The British Treasury Representative in the United States ( Phillips ) to the Assistant Secretary of State ( Berle )
Dear Mr. Berle: I have received the draft International Stabilization Fund proposals and the covering Memorandum which you enclosed in your letter of February 1. The documents were immediately sent to London and their views on the substance of the proposals will be received in due course. After mentioning the matter to the Ambassador, however, I feel that the question of procedure raised in the last paragraph of your letter requires urgent consideration.
The Chancellor of the Exchequer7 and the other Ministers concerned are most anxious that the procedure adopted should be such as to ensure effective discussion and real progress towards the formulation of a single and agreed scheme. It is not possible for them to express a considered view as to the procedure until the document has reached London and has received preliminary study. We regard it as essential that the United States document should not be communicated to the United and Associated Nations other than the U.S.S.R. and China until the documents have been seen in London and agreed plans for future procedure have been formulated. Meanwhile we have no indication whether our answers to the questions on the Clearing Union raised by the American experts made the Clearing Union Plan sufficiently clear to them or when we may expect your further comments on it. Such comments would greatly help in making progress in the discussions as a whole. The American memorandum and the Clearing Union Plan have a great deal in common and are not so far apart as to preclude the usefulness of trying to conflate them. This is the course which we should much prefer.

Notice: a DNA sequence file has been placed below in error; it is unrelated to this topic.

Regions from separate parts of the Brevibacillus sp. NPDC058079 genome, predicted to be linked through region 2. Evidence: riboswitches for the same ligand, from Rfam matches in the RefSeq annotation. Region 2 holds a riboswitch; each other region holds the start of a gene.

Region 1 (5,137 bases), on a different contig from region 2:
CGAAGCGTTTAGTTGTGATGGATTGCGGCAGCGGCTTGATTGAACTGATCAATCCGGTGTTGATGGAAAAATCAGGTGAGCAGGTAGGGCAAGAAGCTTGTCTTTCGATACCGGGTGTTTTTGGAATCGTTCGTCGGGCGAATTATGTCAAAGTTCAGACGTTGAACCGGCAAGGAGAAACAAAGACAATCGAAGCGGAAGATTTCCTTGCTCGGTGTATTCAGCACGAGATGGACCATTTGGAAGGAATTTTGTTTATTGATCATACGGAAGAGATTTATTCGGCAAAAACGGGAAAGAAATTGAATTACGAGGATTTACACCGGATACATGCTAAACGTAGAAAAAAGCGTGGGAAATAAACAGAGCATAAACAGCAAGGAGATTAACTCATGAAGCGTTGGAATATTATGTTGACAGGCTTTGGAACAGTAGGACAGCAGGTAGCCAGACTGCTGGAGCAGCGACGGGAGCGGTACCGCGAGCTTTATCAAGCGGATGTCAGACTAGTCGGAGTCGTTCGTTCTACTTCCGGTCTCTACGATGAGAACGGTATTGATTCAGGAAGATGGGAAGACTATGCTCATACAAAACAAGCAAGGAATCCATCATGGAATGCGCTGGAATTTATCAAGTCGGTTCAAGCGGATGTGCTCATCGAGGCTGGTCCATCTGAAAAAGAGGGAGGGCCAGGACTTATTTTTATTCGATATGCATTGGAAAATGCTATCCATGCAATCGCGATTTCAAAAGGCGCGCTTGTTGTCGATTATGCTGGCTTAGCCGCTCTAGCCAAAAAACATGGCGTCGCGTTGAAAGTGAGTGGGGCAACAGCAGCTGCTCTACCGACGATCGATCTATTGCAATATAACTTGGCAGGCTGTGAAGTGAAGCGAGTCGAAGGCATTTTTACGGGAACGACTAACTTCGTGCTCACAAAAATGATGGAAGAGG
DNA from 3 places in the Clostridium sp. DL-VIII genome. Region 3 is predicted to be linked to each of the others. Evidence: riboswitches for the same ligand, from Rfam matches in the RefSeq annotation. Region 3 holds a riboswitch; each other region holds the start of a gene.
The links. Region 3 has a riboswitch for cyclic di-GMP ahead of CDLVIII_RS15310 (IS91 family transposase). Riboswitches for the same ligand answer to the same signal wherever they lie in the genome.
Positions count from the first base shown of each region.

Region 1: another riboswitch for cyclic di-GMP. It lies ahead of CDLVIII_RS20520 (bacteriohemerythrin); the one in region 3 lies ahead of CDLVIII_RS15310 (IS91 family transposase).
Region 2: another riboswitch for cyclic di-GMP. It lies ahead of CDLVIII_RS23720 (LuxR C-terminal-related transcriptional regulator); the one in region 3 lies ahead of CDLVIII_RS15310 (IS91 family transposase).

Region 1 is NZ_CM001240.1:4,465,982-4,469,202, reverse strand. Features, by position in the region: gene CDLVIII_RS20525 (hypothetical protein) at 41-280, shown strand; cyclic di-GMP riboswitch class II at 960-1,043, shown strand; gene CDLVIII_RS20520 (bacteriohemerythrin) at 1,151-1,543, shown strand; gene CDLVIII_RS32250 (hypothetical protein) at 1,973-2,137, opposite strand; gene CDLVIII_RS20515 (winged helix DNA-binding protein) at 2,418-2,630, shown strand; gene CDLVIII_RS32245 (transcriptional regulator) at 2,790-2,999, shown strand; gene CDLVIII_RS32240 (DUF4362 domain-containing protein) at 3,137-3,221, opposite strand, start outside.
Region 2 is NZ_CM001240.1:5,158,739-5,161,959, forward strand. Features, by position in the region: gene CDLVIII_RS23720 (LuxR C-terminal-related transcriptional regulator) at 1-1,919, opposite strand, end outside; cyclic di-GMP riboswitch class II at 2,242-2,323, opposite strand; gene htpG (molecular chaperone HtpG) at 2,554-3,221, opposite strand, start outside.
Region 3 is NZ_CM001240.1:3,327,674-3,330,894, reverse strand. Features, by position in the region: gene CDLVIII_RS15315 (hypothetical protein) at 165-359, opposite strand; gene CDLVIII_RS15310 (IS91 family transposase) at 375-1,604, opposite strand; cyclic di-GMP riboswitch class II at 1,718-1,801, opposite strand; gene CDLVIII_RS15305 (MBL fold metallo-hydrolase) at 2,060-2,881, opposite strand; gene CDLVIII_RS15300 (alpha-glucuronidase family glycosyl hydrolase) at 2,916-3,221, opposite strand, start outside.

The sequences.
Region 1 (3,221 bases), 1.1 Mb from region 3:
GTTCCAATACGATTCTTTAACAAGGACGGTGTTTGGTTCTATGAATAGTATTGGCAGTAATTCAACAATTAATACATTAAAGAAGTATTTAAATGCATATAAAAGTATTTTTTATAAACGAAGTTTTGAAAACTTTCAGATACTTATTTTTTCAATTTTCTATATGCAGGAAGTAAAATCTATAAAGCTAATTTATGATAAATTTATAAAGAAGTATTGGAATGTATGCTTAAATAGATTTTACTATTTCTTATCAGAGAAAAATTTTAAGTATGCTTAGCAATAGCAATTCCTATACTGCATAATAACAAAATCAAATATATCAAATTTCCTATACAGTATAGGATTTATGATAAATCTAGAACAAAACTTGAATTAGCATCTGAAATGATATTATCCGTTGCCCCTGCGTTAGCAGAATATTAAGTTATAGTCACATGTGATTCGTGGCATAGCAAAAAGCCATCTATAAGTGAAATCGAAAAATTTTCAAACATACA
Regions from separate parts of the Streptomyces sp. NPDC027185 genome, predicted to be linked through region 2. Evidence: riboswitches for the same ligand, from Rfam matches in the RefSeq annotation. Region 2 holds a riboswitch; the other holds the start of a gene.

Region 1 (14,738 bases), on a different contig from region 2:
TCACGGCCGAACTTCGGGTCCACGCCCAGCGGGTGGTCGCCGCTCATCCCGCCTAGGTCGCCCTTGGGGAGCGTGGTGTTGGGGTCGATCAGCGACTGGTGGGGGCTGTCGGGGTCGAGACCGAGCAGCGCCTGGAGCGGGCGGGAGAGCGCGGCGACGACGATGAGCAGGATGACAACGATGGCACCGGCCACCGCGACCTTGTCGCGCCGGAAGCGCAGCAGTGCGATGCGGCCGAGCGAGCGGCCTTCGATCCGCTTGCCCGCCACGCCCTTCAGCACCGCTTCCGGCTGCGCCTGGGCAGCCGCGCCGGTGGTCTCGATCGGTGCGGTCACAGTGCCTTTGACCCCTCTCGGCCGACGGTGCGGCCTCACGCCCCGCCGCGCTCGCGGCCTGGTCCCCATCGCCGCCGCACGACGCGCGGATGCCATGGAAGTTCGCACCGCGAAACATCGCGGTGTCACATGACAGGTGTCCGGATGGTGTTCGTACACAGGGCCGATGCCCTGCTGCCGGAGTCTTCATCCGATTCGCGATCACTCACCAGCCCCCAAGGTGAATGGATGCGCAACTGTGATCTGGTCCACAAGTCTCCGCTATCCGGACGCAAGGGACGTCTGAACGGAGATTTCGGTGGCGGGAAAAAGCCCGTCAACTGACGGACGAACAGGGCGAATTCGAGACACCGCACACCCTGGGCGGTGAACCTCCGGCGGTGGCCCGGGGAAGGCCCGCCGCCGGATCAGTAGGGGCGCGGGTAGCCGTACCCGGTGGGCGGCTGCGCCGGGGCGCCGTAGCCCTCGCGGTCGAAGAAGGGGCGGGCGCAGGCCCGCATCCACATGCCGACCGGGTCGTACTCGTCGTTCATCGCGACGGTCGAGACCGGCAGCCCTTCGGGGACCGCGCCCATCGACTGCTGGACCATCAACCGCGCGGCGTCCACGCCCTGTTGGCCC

- Sir Kingsley Wood.↩